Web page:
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Final West End Eurovision raises for MAD Trust

Mamma Mia and Les Miserables tie, whilst director Andrew Keates gives personal speech.

West End Eurovision

West End Eurovision (WEE), an annual event that pits West End shows against one another, has controversially ended in a tie with Mamma Mia and Les Miserables sharing the top award, whilst raising in excess of £60,000 for The Make A Difference Trust, the charity that offers support to those living with or affected by HIV.

The celebrity-studded event took place at the Dominion Theatre last week. The audience and judges, including TV and radio personality Graham Norton, X Factor’s Rylan Clark, Caroline Quentin and Lesley Joseph, were torn between the cast of Les Misérables’ rendition of Flying The Flag by Scooch and Mamma Mia!’s performance of Abba’s Waterloo.

The event was also memorable for three speeches from: Charlie Hardwick, Val Pollard in Emmerdale, whose character has recently been diagnosed HIV positive; Harriet Thorpe, currently rehearsing at the National Theatre; and award-winning director, Andrew Keates (known for directing Martin Sherman’s Passing By and Bent, ROOMS – a Rock Romance and Howard Goodall’s A Winter’s Tale), who announced he is HIV positive. Talking about his experience directing a revival of the first ever AIDS play, As Is by William M. Hoffman, Keates said: ‘My cast and production team wanted to know why I wanted to do this play. I explained I thought it was a beautiful story of one person reaching out to another and asking them to take to accept them ‘as is’. Secondly, I wanted to respect all those that we had lost, and lastly, I wanted the younger generations (who didn’t live through the horrendous 1980s AIDS epidemic), to be inspired enough to get tested. Then, if one person did find that their status was positive, they could receive treatment in good time. You can imagine my surprise when, after the show, I discovered that actually I was that person. I was HIV+… Anyone who knows me, would know that I have never been anything more than proud of who I am. And why shouldn’t I be? Tonight isn’t about raising money for ‘those with HIV’ but raising money for our friends, colleagues and fellow artists that may fall on hard times. One day that could be me. One day that could be you. In many ways I feel like I am coming out for a second time… The best advice I can give anyone, whether they work in theatre or not, is to get tested, stay safe and not to be ignorant of those of us who are positive. This business is hard enough. Let’s all look after each other.’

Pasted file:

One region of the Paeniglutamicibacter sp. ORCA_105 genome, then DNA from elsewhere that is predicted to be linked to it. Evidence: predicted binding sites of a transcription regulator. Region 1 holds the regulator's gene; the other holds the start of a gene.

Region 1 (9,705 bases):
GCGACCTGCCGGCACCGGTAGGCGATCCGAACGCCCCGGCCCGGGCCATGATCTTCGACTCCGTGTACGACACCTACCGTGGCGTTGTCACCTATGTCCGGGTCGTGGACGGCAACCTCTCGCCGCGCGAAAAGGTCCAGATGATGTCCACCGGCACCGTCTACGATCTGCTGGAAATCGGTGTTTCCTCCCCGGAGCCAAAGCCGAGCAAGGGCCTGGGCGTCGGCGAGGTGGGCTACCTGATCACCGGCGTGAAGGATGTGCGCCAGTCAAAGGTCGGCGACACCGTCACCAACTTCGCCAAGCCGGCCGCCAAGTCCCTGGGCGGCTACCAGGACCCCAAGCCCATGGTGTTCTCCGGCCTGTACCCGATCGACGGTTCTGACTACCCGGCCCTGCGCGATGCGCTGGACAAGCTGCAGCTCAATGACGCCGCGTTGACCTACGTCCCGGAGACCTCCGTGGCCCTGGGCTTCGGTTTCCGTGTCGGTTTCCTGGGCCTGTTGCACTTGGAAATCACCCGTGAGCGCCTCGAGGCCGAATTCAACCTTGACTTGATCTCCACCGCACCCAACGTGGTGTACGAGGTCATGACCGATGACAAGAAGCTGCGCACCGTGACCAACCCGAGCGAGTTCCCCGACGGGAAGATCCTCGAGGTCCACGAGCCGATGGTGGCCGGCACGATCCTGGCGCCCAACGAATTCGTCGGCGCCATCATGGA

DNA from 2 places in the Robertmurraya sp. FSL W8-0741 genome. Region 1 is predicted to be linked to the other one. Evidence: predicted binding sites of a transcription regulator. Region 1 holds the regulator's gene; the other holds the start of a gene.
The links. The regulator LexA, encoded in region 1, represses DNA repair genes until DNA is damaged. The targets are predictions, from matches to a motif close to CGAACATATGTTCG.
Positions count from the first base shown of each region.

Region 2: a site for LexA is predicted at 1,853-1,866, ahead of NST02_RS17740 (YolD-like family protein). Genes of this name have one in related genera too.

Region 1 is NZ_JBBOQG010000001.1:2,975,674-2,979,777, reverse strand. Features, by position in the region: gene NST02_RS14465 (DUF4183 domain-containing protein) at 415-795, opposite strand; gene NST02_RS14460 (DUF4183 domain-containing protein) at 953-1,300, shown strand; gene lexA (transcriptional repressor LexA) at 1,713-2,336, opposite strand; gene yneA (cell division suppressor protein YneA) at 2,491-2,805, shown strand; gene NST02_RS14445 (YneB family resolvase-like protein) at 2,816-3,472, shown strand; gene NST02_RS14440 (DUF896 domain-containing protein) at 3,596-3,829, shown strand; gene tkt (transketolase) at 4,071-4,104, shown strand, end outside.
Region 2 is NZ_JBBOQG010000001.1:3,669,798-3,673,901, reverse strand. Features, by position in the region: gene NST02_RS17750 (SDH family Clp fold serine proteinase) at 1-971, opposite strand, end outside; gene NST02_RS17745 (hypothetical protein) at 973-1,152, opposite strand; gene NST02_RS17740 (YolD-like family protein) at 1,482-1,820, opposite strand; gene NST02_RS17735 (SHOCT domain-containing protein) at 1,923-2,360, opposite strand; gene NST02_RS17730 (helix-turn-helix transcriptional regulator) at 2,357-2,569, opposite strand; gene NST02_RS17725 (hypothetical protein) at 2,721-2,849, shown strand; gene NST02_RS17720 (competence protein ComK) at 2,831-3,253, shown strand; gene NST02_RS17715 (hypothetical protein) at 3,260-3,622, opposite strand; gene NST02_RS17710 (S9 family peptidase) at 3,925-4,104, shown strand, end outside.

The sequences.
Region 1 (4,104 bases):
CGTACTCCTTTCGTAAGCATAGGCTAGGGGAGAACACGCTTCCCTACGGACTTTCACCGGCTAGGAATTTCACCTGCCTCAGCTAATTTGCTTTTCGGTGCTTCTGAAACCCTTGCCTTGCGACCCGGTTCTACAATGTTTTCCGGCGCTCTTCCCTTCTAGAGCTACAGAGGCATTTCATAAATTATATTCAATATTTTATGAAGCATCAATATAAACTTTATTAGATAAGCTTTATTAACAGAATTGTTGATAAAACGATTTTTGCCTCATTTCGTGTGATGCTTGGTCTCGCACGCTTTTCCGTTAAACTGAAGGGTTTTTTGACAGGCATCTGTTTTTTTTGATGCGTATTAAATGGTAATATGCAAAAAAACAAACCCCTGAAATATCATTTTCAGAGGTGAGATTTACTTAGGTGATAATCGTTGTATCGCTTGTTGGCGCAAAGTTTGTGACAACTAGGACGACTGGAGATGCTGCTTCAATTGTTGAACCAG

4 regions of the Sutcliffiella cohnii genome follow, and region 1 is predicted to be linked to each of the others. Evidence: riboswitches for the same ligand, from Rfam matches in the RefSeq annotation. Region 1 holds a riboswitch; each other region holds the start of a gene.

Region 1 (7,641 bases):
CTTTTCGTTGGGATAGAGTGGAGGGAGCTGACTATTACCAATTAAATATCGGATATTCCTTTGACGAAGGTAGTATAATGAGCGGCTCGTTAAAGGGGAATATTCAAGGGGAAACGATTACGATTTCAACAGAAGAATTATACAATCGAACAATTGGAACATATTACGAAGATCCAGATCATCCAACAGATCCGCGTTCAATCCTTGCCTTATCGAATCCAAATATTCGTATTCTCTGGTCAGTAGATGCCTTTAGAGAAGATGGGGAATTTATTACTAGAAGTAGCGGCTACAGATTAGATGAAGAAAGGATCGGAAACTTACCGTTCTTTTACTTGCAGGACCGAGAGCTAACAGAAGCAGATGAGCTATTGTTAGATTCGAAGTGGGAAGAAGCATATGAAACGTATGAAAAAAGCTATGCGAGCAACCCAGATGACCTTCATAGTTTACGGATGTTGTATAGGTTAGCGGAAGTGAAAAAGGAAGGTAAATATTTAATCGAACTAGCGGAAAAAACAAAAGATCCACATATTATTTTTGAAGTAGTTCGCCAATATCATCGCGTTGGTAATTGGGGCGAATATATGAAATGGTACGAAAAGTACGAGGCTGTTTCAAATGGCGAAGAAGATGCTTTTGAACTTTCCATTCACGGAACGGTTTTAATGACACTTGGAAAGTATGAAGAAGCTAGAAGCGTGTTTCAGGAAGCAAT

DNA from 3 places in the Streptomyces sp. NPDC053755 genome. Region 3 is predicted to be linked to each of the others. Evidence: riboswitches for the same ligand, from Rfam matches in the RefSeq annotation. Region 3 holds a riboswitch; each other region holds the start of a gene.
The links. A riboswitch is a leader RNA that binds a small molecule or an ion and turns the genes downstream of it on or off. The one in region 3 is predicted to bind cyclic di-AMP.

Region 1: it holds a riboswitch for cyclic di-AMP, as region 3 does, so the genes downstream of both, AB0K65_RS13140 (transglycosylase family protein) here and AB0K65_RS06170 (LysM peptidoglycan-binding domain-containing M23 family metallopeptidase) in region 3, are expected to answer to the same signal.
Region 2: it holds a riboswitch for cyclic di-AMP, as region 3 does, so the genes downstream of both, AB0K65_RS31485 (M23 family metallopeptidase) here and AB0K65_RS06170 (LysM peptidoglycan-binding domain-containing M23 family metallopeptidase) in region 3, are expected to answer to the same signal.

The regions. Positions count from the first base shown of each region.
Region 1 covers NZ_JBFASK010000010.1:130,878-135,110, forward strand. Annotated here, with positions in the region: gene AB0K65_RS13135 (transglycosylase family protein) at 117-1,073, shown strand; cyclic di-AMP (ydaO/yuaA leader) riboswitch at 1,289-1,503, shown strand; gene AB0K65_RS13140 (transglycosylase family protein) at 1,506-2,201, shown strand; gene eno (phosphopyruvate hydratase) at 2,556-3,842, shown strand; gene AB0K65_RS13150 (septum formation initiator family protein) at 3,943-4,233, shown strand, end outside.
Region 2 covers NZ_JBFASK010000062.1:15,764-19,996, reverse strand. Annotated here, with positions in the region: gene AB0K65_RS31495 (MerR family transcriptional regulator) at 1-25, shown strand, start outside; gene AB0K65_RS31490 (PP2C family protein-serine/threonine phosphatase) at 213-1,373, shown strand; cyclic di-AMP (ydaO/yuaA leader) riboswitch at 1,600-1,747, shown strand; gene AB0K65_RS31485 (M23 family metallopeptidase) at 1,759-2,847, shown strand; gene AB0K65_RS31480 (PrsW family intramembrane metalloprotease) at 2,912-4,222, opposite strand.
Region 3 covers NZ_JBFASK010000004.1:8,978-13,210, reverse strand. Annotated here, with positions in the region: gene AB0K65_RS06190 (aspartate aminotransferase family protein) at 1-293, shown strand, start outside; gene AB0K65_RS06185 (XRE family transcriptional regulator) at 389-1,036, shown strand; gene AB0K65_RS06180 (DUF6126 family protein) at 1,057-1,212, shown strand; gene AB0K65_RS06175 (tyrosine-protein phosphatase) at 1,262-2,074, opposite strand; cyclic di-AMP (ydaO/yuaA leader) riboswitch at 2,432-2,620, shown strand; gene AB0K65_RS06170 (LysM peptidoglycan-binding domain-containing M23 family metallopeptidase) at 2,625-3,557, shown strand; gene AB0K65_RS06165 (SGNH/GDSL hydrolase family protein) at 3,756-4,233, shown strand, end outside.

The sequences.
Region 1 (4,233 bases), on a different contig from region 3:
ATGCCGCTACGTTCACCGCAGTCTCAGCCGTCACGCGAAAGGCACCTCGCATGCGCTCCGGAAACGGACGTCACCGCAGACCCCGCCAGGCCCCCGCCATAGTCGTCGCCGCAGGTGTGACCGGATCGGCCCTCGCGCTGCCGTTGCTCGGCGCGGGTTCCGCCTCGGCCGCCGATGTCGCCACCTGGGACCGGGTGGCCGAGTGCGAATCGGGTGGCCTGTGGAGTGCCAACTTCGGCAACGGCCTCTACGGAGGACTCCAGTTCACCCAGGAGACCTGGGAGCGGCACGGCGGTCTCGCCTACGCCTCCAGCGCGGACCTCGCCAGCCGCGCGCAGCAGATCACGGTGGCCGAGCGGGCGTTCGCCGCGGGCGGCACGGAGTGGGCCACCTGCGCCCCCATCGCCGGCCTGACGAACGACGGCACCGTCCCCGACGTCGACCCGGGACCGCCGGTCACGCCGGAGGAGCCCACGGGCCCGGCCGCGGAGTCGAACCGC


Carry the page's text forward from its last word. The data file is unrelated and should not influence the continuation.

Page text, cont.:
For more information about The MAD Trust see, www.madtrust.org.uk or follow @MADTRUST.

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